1. López-Legentil, Dieckmann, Bontemps-Subielos, Turon, Banaigs (2005). Qualitative variations of alkaloids in color morphs of Cystodytes (Ascidiacea). Biochemical Systematics and Ecology 33: 1107-1119.
  2. Hill & McGraw eds. (2006). Bird Coloration: function and evolution vol. 2.
  3. Boone (2011). Purification and characterization of blue and green chromoprotein pigments from the integument of male darters in the genus Etheostoma. Unpubl. M.S. diss., Duquesney University.
  4. Prum, LaFountain, Berro, Stoddard, Frank (2012). Molecular diversity, metabolic transformation, and evolution of carotenoid feather pigments in cotingas (Aves: Cotingidae). Journal of Comparative Physiology B 182(8): 1095-1116.
  5. Kikuchi, Seymoure, Pfennig (2014). Mimicry’s palette: widespread use of conserved pigments in the aposematic signals of snakes. Evolution & Development 16(2): 61-67.
  6. Gruber, Gaffney, Mehr, DeSalle, Sparks, Platisa, Pieribone (2015). Adaptive evolution of eel fluorescent proteins from fatty acid binding proteins produces bright fluorescence in the marine environment. PLOS ONE 10(11): e0140972.


  1. Obika & Bagnara (1964). Pteridines as pigments in amphibians. Science 143: 485-487.
  2. Witkop & Gössinger (1983). Amphibian alkaloids. The Alkaloids 21: 139-253.
  3. Matsui, Kumi, Marunouchi, Nakamura (2002). An ultrastructural and carotenoid analysis of the red ventrum of the Japanese newt, Cynops pyrrhogaster. Pigment cell research 15(4): 265-272.
  4. Daly, Noimai, Kongkathip, Kongkathip, Wilham, Garraffo, Kaneko, Spande, Nimit, Nabhitabhata, Chan-Ard (2004). Biologically active substances from amphibians: preliminary studies on anurans from twenty-one genera of Thailand. Toxicon 44(8): 805-815.
  5. Gao, Zehl, Leitner, Wu, Wang, Kopp (2010). Comparison of toad venoms from different Bufo species by HPLC and LC-DAD-MS/MS. Journal of ethnopharmacology 131(2): 368-376.


  1. Needham (1970). The integumental pigments of some isopod crustacea. Comparative Biochemistry and Physiology 35: 509-534.
  2. Duffey & Towers (1973). On the biochemical basis of HCN production in the millipede Harpaphe haydeniana (Xystodesmidae: Polydesmida). Canadian Journal of Zoology 56(1): 7-16.
  3. Bettini ed. (1978). Arthropod Venoms.
  4. Saporito, Donnelly, Hoffman, Garraffo, Daly (2003). A siphonotid millipede (Rhinotus) as the source of spiropyrrolizidine oximes of dendrobatid frogs. Journal of Chemical Ecology 29(12): 2781-2786.
  5. Oakey (2005). Myodocopa (Crustacea: Ostracoda) as models for evolutionary studies of light and vision: multiple origins of bioluminescence and extreme sexual dimorphism. Hydrobiologia 538: 179-192.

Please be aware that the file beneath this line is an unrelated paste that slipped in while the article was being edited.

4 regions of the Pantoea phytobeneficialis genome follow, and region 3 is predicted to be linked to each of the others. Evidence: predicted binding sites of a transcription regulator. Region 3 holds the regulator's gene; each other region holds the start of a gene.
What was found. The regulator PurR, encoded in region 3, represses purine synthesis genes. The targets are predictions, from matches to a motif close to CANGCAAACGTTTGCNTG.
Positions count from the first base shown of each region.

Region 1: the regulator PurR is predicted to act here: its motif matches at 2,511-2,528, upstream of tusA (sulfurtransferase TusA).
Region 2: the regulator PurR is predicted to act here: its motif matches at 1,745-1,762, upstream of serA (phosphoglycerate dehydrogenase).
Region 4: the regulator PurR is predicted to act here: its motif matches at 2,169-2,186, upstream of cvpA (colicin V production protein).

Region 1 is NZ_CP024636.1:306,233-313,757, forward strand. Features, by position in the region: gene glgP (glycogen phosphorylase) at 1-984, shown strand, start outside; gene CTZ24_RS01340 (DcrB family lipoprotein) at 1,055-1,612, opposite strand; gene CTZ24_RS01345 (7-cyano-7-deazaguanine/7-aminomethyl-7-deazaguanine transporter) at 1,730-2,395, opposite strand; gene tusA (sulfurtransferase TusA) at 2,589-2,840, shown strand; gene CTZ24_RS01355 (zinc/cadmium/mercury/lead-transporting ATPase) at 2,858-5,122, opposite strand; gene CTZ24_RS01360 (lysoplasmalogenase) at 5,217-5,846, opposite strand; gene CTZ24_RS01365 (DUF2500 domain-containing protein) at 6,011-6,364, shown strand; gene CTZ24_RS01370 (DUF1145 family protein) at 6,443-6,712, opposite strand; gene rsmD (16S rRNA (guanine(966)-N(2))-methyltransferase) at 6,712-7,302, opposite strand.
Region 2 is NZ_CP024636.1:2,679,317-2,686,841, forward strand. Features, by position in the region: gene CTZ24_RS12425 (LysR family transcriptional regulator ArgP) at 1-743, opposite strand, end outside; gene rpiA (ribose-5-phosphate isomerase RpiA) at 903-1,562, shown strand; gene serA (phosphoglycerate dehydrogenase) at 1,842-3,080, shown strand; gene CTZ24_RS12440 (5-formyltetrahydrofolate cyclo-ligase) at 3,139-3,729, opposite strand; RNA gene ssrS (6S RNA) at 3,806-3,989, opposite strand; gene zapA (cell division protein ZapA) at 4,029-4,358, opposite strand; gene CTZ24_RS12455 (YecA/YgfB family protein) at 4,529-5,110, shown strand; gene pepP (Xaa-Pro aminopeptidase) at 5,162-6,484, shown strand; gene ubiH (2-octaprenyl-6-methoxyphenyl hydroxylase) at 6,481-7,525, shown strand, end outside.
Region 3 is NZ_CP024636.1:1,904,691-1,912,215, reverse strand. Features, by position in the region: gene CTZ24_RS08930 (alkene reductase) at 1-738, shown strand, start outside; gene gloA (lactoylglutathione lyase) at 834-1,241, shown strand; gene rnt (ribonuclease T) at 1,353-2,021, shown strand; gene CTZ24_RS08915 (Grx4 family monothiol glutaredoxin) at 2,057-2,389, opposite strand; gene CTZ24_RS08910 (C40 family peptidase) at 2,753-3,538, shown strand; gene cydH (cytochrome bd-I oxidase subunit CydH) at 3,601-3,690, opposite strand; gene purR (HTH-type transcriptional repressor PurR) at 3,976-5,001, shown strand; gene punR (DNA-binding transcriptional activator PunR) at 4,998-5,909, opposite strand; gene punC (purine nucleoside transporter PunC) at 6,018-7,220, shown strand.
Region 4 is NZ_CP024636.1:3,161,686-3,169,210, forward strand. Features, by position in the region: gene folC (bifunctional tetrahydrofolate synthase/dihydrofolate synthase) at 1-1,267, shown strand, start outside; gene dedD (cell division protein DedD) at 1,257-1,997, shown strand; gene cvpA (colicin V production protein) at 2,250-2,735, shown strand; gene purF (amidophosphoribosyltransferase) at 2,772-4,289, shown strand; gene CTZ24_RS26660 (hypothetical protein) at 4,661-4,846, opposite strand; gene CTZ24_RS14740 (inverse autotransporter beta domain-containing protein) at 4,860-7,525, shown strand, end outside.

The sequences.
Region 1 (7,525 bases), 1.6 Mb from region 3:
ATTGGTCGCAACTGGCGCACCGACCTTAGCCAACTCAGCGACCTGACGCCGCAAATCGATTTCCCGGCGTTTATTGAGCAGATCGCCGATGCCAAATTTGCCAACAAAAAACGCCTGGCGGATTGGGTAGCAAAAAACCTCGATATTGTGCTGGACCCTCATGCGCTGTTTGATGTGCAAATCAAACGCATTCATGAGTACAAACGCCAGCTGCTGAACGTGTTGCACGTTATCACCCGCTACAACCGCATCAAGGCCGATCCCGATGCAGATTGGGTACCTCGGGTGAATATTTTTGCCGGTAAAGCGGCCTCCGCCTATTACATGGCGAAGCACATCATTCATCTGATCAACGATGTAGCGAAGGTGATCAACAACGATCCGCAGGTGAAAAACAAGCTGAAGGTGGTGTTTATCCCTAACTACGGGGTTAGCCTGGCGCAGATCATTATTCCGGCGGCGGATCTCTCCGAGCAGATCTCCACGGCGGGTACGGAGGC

6. Wilson & Hastings (2013). Bioluminescence: Living Lights, Lights for Living.


  1. Oxford & Gillespie (1998). Evolution and ecology of spider coloration. Annual Review of Entomology 43(1): 619-643.
  2. Sakata & Norton (2001). Opisthonotal gland chemistry of early-derivative oribatid mites (Acari) and its relevance to systematic relationships of Astigmata. International Journal of Acarology 27(4): 281-292.
  3. Takada, Sakata, Shimano, Enami, Mori, Nishida, Kuwahara (2005). Scheloribatid mites as the source of pumiliotoxins in dendrobatid frogs. Journal of Chemical Ecology 31(10): 2403-2415.
  4. Gnaspini & Hara (2007). Defensive Mechanisms. In: Pinto-da-Rocha, Machado, Giribet eds. Harvestmen: the biology of Opiliones 374-399.
  5. Olsen, Kristensen, Strømgaard (2011). Small molecules from spiders used as chemical probes. Angewandte Chemie International Edition 50(48): 11296-11311.


  1. Fiecchi, Anastasia, Galli, Gariboldi (1981). Assignment of the β Configuration to the C-glycosyl bond in carminic acid. The Journal of Organic Chemistry 46(7): 1511.
  2. Hori & Riddiford (1981). Isolation of ommochromes and 3-hydroxykynurenine from the tobacco hornworm, Manduca sexta. Insect Biochemistry 11(5): 507-513.
  3. Allyn, Rothschild, Smith (1982). Microstructure of the blue/green and yellow pigmented wing membranes in Lepidoptera. 1. Genus Graphium. Bulletin of the Allyn Museum 75: 1-20.
  4. Numata & Ibuka (1987). Alkaloids from ants and other insects. The Alkaloids 31: 193-315.
  5. Horikawa, Hoshiyama, Matsuzawa, Shugyo, Tanaka, Suzuki, Sato, Ito, Kaku, Nishii, Inai, Takahashi, Tsunoda (2011). Viridaphin A1 glucoside, a green pigment possessing cytotoxic and antibacterial activity from the aphid Megoura crassicauda. Journal of Natural Products 74(8): 1812-1816.
  6. Futahashi, Kurita, Mano, Fukatsu (2012). Redox alters yellow dragonflies into red. Proceedings of the National Academy of Science 109(31): 12626-12631.
  7. Hoffmann ed. (2014). Insect Molecular Ecology and Biology.